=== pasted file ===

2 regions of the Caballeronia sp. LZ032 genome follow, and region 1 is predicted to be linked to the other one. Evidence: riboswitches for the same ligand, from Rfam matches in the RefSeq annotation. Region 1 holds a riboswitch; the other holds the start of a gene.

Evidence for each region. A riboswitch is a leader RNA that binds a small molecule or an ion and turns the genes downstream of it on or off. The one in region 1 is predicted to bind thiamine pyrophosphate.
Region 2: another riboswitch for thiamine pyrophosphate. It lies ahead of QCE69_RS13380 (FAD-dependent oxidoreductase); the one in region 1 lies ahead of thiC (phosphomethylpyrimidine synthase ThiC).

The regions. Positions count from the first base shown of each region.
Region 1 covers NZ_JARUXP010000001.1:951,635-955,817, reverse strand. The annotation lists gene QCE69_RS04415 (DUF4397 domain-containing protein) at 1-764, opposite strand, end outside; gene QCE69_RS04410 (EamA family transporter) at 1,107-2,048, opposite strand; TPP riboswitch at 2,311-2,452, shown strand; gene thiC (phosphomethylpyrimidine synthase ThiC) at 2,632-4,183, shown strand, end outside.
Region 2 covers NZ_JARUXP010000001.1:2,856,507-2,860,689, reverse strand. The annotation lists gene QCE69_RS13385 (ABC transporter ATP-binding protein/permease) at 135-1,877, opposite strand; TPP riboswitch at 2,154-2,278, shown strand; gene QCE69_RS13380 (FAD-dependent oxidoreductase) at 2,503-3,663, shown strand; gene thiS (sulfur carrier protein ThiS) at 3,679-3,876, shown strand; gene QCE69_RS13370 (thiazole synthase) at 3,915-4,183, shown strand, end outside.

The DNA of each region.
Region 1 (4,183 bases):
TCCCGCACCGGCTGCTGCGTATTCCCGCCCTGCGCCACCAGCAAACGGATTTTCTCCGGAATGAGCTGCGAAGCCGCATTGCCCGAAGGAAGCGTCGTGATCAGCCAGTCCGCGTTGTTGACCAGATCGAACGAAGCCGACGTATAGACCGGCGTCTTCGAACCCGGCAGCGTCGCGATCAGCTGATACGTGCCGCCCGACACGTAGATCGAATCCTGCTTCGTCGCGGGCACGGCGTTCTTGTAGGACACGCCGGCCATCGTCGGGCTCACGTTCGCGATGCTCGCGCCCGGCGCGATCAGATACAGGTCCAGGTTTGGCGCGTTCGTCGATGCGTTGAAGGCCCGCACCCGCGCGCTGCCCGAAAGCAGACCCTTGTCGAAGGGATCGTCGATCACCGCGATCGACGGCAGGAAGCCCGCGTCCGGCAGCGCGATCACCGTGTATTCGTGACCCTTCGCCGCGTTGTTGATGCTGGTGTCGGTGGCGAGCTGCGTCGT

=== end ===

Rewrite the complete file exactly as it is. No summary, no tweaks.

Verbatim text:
2 regions of the Caballeronia sp. LZ032 genome follow, and region 1 is predicted to be linked to the other one. Evidence: riboswitches for the same ligand, from Rfam matches in the RefSeq annotation. Region 1 holds a riboswitch; the other holds the start of a gene.

Evidence for each region. A riboswitch is a leader RNA that binds a small molecule or an ion and turns the genes downstream of it on or off. The one in region 1 is predicted to bind thiamine pyrophosphate.
Region 2: another riboswitch for thiamine pyrophosphate. It lies ahead of QCE69_RS13380 (FAD-dependent oxidoreductase); the one in region 1 lies ahead of thiC (phosphomethylpyrimidine synthase ThiC).

The regions. Positions count from the first base shown of each region.
Region 1 covers NZ_JARUXP010000001.1:951,635-955,817, reverse strand. The annotation lists gene QCE69_RS04415 (DUF4397 domain-containing protein) at 1-764, opposite strand, end outside; gene QCE69_RS04410 (EamA family transporter) at 1,107-2,048, opposite strand; TPP riboswitch at 2,311-2,452, shown strand; gene thiC (phosphomethylpyrimidine synthase ThiC) at 2,632-4,183, shown strand, end outside.
Region 2 covers NZ_JARUXP010000001.1:2,856,507-2,860,689, reverse strand. The annotation lists gene QCE69_RS13385 (ABC transporter ATP-binding protein/permease) at 135-1,877, opposite strand; TPP riboswitch at 2,154-2,278, shown strand; gene QCE69_RS13380 (FAD-dependent oxidoreductase) at 2,503-3,663, shown strand; gene thiS (sulfur carrier protein ThiS) at 3,679-3,876, shown strand; gene QCE69_RS13370 (thiazole synthase) at 3,915-4,183, shown strand, end outside.

The DNA of each region.
Region 1 (4,183 bases):
TCCCGCACCGGCTGCTGCGTATTCCCGCCCTGCGCCACCAGCAAACGGATTTTCTCCGGAATGAGCTGCGAAGCCGCATTGCCCGAAGGAAGCGTCGTGATCAGCCAGTCCGCGTTGTTGACCAGATCGAACGAAGCCGACGTATAGACCGGCGTCTTCGAACCCGGCAGCGTCGCGATCAGCTGATACGTGCCGCCCGACACGTAGATCGAATCCTGCTTCGTCGCGGGCACGGCGTTCTTGTAGGACACGCCGGCCATCGTCGGGCTCACGTTCGCGATGCTCGCGCCCGGCGCGATCAGATACAGGTCCAGGTTTGGCGCGTTCGTCGATGCGTTGAAGGCCCGCACCCGCGCGCTGCCCGAAAGCAGACCCTTGTCGAAGGGATCGTCGATCACCGCGATCGACGGCAGGAAGCCCGCGTCCGGCAGCGCGATCACCGTGTATTCGTGACCCTTCGCCGCGTTGTTGATGCTGGTGTCGGTGGCGAGCTGCGTCGT